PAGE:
Black-and-white portraits of Sophia Loren stare down at diners as sunlight bounces off the mirrors lining one wall of Gio's Italian Restaurant. After inspecting wine bottles lined up against the wall or arm-wrestling a date to determine who gets the tallest chair, guests can dig into sautéed fish or chicken, fresh salads, or Italian classics such as penne alla vodka.
For Las Vegas Cafe owner Francies Vega, cooking is about putting smiles on people's faces. So when she designed her menu, she didn't stick to just one cuisine, but instead incorporated all the dishes that make her happy. The result is a fusion of Cuban and Italian recipes such as chorizo spaghetti, vegetable breakfast crepes, and Cuban-style fried rice sprinkled with ham, peppers, and eggs. Vega's signature dish is the chancellor fish fillet stuffed with ham and cheese and fried until it's as crisp as the first day of autumn.
The Bricks serves up a menu of unconventional comfort cuisine in a laid-back, edgy setting. Taste-bud-teasing starters such as the kinky tuna, a wasabi pea and pistachio crusted ahi, seared rare and topped with lemongrass cream ($12), segue finely into main courses such as the bird and pig sandwich, which nestles its tastily terraformed layers of roasted chicken, bacon, brie, crispy apples, and agave nectar between Hawaiian sweet bread ($8). Alternately, the amsterdam clothes a naked baguette with a delicious ensemble of crunchy organic peanut butter and melted, smoked gouda ($5). Feel free to customize your own crusts by mixing and matching breads, spreads, and toppings at the peanut butter bar ($3–$4.50).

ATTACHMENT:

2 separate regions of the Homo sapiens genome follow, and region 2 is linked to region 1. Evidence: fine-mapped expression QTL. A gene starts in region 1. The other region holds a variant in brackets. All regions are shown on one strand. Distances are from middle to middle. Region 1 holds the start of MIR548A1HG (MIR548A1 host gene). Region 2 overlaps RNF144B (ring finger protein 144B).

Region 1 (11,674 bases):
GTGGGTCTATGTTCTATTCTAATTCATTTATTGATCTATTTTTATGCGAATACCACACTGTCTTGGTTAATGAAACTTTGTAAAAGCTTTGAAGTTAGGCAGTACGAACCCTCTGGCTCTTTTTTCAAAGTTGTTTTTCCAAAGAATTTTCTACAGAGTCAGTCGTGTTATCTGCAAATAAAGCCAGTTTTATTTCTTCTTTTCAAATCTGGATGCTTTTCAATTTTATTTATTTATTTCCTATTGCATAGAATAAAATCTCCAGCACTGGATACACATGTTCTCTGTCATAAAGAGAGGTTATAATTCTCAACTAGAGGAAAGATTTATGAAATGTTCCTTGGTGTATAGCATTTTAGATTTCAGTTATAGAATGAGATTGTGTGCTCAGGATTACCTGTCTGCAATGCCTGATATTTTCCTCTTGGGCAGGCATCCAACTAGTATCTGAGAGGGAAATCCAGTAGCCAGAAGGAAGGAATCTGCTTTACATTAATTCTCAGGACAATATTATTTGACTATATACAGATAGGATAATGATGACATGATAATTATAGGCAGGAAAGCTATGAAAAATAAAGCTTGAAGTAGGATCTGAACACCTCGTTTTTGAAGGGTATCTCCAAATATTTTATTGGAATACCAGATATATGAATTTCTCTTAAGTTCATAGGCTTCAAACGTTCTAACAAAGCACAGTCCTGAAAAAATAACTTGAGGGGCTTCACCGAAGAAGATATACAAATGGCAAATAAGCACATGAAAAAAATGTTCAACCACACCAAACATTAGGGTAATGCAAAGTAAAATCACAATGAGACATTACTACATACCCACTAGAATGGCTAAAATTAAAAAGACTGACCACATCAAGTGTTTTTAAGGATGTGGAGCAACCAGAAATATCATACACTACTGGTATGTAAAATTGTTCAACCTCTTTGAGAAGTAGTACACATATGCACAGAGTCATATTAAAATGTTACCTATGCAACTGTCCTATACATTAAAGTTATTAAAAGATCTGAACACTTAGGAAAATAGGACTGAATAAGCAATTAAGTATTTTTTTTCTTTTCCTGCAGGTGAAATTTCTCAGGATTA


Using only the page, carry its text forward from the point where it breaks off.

At Big City Grill Co., patrons can experience metropolitan life without journeying far from home. The eatery reconstructs American dining by presenting a menu packed with signature foods from throughout the country, like Hawaiian honey-glazed chicken and Boston fried shrimp. Additionally, the dining areas capture urban life with black-and-white cityscape murals, subway-car replicas, and tourists shuffling around the room asking each other for directions.
Texas de Brazil blends the steak-centric cuisine of Texas with the traditional churrasco method of slow-roasting meat over an open flame grill to form a luscious meaty mélange. The full dinner ($39.99) marches out a cavalcade of choice cuts, allowing diners to welcome continuous windfalls of flavorful proteins. Brandish your table's provided card, green on one side, red on the other, and it will function as a meat traffic light that summons servers to either send stacks of seasoned beef, pork, or lamb skewers or halt plate traffic like a decorated culinary crossing guard. Or feel free to substitute greens for the grill by stepping into the sprawling salad-bar conga line ($24.99), two-stepping through toothsome goodies such as imported cheeses, steamed asparagus, and dozens of other hors d'oeuvres.